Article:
Paranormals, Psychics, and Politicians: The Human Need to Believe in Hucksters

by | Jan 18, 2017

Why are Clinton loyalists blaming Putin for Hillary losing the election?

Why do Trump loyalists believe that Donald’s economic hokum will make America great again?

Why do I believe in different nonsense without realizing it?

What is it about humans from all walks of life and education levels that they fall for flimflam artists, hucksters, scoundrels, and claptrap?  Why do they suspend rationality, reason, and logic?

One can spend a lifetime looking for answers in philosophy, history, anthropology, sociology, and evolutionary psychology.  Or one can spend an hour and 33 minutes watching the 2015 documentary, “An Honest Liar.”

The documentary is about magician and escape artist James Randi, who, after retiring from a successful career at sleight of hand, set out to expose popular faith healers, paranormals, psychics, and televangelists as frauds and hucksters.

The documentary could just as well have been about politicians, or, for that matter, the news media, TV commercials, and reality shows.

James Randi saw himself as an honest liar, because he never portrayed himself during his career as anything but a magician and entertainer.  The charlatans, on the other hand, took advantage of people by pretending to have special powers, including healing powers.

It’s the same with politicians who pretend to have special powers and insights instead of just admitting that they are magicians and entertainers.   Take FDR, one of the most beloved presidents in history.   Because he had no idea about how to repair the economy, FDR flailed about wildly with economic hokum after economic hokum, thus protracting the Great Depression.  But he came across as confident, sincere, articulate, and caring.  He also was a master at using the Twitter of the day, the radio, in his fireside chats with the public.

It’s no surprise that the charlatans exposed by Randi had similar traits.

Faith healer Peter Popoff was one of them.  He had the looks and charm of a newscaster on the evening news.  Thousands would attend his faith-healing events and cheer, cry and swoon as they watched him receive a private message from God and then select people out of the audience, supposedly at random.  Popoff would then proceed to identify the ailments of the selected people and cure them on the spot.  But as Randi revealed, Popoff’s special gift was a tiny receiver in his ear.  His wife, who was offstage, would use a radio transmitter to read cards to Peter that people had filled out beforehand about their infirmities—similar to newscasters reading scripts written by someone else or to politicians reading a teleprompter.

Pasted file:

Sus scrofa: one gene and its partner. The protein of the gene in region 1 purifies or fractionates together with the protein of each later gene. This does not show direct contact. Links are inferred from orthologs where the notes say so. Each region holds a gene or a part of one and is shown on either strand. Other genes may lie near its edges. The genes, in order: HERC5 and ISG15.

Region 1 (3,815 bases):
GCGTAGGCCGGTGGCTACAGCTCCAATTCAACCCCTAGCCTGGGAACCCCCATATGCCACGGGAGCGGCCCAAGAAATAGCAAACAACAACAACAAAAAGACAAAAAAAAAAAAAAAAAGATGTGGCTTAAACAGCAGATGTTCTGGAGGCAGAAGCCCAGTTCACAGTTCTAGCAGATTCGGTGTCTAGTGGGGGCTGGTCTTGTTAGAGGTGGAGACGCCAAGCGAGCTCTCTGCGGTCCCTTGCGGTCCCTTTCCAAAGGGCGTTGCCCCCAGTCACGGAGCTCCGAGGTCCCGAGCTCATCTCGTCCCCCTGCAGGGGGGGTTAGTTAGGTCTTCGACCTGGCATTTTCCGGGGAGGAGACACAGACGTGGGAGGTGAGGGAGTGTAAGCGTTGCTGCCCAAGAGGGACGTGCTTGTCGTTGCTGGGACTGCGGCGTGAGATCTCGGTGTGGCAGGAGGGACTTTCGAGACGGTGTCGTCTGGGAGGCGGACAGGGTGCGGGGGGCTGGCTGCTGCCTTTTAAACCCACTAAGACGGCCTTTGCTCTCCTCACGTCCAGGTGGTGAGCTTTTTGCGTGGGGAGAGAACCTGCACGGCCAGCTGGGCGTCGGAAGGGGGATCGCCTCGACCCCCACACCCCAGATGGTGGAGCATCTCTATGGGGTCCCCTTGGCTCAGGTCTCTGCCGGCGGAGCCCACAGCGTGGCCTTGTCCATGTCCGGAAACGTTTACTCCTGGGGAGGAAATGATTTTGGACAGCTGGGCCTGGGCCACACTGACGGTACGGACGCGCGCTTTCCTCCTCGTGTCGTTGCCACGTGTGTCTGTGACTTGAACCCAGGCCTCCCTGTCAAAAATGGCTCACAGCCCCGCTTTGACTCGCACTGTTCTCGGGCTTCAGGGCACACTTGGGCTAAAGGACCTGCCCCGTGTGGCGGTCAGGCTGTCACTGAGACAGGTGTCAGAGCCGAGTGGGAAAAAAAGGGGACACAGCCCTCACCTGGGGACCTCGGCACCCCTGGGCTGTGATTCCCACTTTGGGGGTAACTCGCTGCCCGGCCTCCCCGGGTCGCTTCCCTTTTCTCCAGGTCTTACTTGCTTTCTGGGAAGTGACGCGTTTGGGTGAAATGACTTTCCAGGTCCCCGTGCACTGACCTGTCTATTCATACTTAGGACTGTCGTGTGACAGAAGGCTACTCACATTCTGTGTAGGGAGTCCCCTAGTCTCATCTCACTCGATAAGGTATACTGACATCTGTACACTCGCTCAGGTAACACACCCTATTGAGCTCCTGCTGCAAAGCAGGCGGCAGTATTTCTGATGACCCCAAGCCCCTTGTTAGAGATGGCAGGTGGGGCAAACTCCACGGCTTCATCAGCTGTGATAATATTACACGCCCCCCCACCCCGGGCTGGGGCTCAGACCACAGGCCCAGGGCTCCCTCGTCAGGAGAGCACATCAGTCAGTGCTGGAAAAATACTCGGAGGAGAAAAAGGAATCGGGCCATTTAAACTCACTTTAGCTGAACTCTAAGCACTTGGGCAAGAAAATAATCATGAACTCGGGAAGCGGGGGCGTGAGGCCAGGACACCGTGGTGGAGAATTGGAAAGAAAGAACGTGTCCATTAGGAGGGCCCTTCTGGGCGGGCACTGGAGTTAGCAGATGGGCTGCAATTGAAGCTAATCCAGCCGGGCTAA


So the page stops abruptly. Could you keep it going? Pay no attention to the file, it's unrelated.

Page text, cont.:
Many believers became angry after Randi exposed Popoff and others as frauds—not angry at the hucksters but angry at Randi.   It’s only human, after all, to want to believe that someone has the answers to life’s mysteries, has the power to make everything okay, has easy solutions to complex problems, and is pure of heart and cares for others.  Burst their bubble at your own peril.

Ironically, famous media personalities fell for the shticks of some of the hucksters exposed by Randi.  Hucksters in their own right, the media elites thought they were smarter than the average bloke but in actuality didn’t have the smarts to realize that they were being duped by better skilled hucksters.

Randi even set up an experiment to show that physicists could be fooled by hucksters pretending to have telepathic powers.

Which brings us back to Hillary Clinton.

Her loyalists are less angry about her losing the election than they are about the curtain being pulled back to reveal that she is a huckster.  The resulting cognitive dissonance was too much for their psyche to bear.  They couldn’t accept that they had been duped by a phony in whom they had believed for decades, and in whom they had invested their self-worth. That left them with only one escape from the psychological trap:  to blame someone other than her or themselves.

Republicans are no different.  They just believe different hucksters, as was the case with George W. Bush and Dick Cheney.

The same with me, in ways that I don’t yet realize.

And it will be the same with Trumpers, after they discover that Trump is a huckster selling economic snake oil.